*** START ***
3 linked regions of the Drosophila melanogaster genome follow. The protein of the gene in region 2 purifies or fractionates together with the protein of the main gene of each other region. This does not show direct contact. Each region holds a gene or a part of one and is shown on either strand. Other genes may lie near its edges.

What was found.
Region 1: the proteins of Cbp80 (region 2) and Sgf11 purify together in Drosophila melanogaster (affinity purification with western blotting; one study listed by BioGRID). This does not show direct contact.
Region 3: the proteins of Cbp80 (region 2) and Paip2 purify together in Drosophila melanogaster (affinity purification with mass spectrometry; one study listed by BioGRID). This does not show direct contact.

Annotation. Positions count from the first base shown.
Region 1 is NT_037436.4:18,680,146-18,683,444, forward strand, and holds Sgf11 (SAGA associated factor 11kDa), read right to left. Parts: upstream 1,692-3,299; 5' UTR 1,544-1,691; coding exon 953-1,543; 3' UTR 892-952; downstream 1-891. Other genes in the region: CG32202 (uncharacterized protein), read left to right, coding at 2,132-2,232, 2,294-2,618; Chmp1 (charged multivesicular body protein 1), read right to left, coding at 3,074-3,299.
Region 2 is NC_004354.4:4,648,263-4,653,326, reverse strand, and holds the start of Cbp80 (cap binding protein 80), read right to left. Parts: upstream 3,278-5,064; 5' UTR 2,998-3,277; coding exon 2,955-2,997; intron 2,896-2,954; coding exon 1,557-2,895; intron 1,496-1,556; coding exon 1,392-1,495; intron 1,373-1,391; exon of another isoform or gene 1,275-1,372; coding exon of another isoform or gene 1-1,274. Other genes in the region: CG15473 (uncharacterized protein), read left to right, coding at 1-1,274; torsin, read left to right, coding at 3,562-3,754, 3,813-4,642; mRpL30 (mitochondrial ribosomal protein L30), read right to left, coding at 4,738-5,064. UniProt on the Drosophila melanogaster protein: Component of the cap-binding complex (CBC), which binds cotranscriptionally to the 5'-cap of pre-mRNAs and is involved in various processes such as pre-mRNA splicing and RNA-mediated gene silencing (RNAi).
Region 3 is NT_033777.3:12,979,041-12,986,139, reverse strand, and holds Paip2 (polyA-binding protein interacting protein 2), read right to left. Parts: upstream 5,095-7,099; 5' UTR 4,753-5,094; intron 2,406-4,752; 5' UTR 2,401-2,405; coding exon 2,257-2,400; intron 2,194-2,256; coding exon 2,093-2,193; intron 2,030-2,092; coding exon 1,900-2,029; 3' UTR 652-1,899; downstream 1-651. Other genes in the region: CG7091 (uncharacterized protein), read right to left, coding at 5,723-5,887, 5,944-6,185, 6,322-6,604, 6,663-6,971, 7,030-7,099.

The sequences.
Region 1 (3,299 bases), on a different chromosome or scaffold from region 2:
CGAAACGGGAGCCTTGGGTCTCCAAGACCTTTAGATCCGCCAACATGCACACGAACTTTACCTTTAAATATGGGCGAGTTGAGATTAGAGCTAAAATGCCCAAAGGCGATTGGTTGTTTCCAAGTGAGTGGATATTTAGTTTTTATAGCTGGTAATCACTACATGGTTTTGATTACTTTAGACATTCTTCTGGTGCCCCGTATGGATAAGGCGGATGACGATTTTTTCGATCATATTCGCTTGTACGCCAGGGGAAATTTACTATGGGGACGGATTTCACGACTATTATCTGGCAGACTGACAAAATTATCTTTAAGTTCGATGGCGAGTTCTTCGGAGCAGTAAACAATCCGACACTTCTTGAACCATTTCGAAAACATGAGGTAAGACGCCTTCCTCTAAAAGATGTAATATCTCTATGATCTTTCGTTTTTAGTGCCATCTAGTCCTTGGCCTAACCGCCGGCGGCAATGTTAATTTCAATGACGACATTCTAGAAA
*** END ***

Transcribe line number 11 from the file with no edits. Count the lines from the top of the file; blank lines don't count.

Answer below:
CGAAACGGGAGCCTTGGGTCTCCAAGACCTTTAGATCCGCCAACATGCACACGAACTTTACCTTTAAATATGGGCGAGTTGAGATTAGAGCTAAAATGCCCAAAGGCGATTGGTTGTTTCCAAGTGAGTGGATATTTAGTTTTTATAGCTGGTAATCACTACATGGTTTTGATTACTTTAGACATTCTTCTGGTGCCCCGTATGGATAAGGCGGATGACGATTTTTTCGATCATATTCGCTTGTACGCCAGGGGAAATTTACTATGGGGACGGATTTCACGACTATTATCTGGCAGACTGACAAAATTATCTTTAAGTTCGATGGCGAGTTCTTCGGAGCAGTAAACAATCCGACACTTCTTGAACCATTTCGAAAACATGAGGTAAGACGCCTTCCTCTAAAAGATGTAATATCTCTATGATCTTTCGTTTTTAGTGCCATCTAGTCCTTGGCCTAACCGCCGGCGGCAATGTTAATTTCAATGACGACATTCTAGAAA